Why We Don’t Know The Real Ebola Mortality Rate In The U.S.

How likely is someone who gets treated for Ebola in the United States to die of the disease?  The data news blog FiveThirtyEight recently posed this question in light of recent events related to the disease here in the United States.

“About two-thirds of the 2,387 people who’d contracted the disease before this year’s outbreak died worldwide. The fatality rate of more than 14,000 people who have been infected with Ebola in West Africa this year is 71 percent. But eight of the nine people who have been treated for the disease in the U.S. have recovered and been released from the hospital. One person has died. It’s not obvious, even to statisticians and public-health experts, how to combine all this information,” the article stated.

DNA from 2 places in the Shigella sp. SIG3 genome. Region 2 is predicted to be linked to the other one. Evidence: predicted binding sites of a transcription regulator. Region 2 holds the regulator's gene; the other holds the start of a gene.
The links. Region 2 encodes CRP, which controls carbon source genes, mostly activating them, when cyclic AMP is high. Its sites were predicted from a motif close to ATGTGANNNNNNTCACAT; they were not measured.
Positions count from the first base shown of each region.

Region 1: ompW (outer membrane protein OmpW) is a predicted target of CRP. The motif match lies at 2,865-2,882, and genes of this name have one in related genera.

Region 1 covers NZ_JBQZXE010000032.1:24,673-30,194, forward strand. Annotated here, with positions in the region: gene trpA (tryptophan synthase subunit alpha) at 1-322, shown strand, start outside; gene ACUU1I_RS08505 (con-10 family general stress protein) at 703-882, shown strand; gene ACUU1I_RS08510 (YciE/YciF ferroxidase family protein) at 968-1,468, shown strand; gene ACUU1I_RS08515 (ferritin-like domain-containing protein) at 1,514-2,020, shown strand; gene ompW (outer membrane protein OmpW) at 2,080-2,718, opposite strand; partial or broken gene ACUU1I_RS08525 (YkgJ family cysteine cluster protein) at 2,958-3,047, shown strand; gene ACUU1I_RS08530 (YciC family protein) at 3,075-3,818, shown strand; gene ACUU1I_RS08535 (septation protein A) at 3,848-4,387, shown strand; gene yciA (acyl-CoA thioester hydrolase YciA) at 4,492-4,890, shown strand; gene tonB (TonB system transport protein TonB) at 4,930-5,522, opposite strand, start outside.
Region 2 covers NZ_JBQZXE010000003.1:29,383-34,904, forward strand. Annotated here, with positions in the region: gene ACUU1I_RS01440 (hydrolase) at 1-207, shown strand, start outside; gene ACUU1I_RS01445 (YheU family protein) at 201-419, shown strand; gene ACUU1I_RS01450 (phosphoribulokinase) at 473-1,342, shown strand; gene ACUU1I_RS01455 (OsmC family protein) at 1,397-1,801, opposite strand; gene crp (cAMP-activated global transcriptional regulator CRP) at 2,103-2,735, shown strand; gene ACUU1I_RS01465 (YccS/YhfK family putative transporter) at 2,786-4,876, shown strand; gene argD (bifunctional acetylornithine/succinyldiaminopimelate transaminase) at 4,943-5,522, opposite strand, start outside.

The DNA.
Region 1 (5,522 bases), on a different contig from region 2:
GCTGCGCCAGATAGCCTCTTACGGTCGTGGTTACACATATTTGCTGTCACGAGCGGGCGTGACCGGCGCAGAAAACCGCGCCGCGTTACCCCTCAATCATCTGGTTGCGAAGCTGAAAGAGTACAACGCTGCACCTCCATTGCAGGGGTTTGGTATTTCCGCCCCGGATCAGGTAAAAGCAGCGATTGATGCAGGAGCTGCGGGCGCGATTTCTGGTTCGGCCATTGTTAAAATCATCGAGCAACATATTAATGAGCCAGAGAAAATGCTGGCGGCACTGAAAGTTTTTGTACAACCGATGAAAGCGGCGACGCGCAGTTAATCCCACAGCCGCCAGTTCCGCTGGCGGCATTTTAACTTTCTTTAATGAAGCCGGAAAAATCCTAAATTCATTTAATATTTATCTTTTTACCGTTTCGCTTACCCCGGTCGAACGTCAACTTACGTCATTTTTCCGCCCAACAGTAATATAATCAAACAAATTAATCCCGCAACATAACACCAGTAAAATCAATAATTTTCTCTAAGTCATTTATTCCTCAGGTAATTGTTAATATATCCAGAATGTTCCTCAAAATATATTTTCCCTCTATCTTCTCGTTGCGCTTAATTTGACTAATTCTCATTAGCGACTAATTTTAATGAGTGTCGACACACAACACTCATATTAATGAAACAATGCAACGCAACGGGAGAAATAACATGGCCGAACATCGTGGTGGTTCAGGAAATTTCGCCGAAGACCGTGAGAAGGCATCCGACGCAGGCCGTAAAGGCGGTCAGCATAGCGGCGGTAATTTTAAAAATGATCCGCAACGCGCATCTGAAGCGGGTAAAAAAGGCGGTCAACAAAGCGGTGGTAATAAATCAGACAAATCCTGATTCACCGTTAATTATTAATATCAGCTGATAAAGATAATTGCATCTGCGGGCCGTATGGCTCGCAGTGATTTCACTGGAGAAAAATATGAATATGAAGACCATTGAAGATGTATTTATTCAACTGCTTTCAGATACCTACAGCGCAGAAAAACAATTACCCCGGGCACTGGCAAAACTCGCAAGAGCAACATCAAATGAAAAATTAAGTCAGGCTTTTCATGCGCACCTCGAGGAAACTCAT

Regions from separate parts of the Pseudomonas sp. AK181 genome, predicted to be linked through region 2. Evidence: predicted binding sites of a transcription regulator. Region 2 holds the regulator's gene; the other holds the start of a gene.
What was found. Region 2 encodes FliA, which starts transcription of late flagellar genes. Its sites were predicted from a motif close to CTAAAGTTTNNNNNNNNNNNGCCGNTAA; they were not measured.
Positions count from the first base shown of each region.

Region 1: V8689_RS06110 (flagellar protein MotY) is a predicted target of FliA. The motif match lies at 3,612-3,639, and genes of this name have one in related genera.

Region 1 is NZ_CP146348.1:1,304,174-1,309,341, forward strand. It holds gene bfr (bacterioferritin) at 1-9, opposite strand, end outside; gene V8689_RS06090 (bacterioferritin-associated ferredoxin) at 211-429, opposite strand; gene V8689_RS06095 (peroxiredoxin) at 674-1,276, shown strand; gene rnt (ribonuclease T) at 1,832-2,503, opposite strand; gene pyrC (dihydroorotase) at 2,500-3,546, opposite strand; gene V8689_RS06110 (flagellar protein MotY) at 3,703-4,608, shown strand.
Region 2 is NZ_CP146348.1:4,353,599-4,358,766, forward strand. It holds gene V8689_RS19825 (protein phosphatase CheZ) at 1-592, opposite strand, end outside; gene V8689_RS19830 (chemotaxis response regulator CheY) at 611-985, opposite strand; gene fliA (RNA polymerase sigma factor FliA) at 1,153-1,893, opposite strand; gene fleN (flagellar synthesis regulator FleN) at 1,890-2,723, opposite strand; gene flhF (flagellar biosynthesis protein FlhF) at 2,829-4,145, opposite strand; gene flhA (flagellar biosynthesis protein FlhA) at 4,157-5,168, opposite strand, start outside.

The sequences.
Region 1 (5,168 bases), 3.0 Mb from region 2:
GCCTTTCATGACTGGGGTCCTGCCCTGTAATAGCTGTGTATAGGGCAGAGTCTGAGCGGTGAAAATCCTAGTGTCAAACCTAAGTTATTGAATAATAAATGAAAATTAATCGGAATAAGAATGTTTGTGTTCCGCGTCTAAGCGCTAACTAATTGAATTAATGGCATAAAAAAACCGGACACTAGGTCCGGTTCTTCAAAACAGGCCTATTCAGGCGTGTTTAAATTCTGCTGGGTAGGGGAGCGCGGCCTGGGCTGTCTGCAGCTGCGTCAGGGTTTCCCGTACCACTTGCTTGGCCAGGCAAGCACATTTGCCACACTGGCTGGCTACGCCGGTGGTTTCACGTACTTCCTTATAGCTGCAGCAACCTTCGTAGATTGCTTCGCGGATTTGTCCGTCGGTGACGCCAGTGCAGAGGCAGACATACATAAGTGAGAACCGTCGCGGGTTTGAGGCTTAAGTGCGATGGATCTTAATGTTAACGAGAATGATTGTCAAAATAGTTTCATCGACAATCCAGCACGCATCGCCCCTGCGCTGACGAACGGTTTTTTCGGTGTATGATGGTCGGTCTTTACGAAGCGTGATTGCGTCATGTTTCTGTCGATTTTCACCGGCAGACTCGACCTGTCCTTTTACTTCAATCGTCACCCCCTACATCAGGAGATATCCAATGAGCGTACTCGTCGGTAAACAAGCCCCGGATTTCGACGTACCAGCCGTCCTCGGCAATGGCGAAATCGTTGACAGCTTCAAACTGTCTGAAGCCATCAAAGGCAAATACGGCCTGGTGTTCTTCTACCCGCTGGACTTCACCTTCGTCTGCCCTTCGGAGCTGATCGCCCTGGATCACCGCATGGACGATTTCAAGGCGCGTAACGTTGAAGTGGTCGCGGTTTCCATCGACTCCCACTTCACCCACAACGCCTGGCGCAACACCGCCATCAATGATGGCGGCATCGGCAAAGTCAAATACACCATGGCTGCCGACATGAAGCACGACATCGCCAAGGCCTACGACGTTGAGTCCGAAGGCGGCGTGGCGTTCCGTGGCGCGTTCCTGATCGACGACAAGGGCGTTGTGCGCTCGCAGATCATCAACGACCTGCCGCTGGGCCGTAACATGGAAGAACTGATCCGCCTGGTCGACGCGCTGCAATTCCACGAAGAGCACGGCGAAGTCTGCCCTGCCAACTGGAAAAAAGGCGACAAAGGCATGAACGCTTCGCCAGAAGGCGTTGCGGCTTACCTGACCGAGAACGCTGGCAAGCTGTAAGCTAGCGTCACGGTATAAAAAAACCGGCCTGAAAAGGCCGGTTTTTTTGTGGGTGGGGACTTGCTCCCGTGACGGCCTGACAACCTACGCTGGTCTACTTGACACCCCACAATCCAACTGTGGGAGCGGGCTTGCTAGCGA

One option is to treat all the cases the same, in which case incorporating the nine U.S. cases would leave the average mortality rate unchanged. Another option is to treat each of these nine U.S. cases separately. Taking into account the United State’s greater resources, earlier detection and a much smaller caseload, that would leave you with an estimate of just an 11 percent mortality rate for Ebola in the U.S., according to FiveThirtyEight’s Carl Bailik.

CPH epidemiologist Andreas Handel commented:

“Most people would probably agree that the right way to do it is between those two extremes,” Andreas Handel, an assistant professor in epidemiology and biostatistics at the University of Georgia’s College of Public Health, said in an email. He added: “My guess is if you ask 10 Bayesians (or statisticians/experts in general) you’ll get about 10 different answers. There is no one right way of doing it.”

Read the entire article at FiveThirtyEight.

Posted November 13, 2014.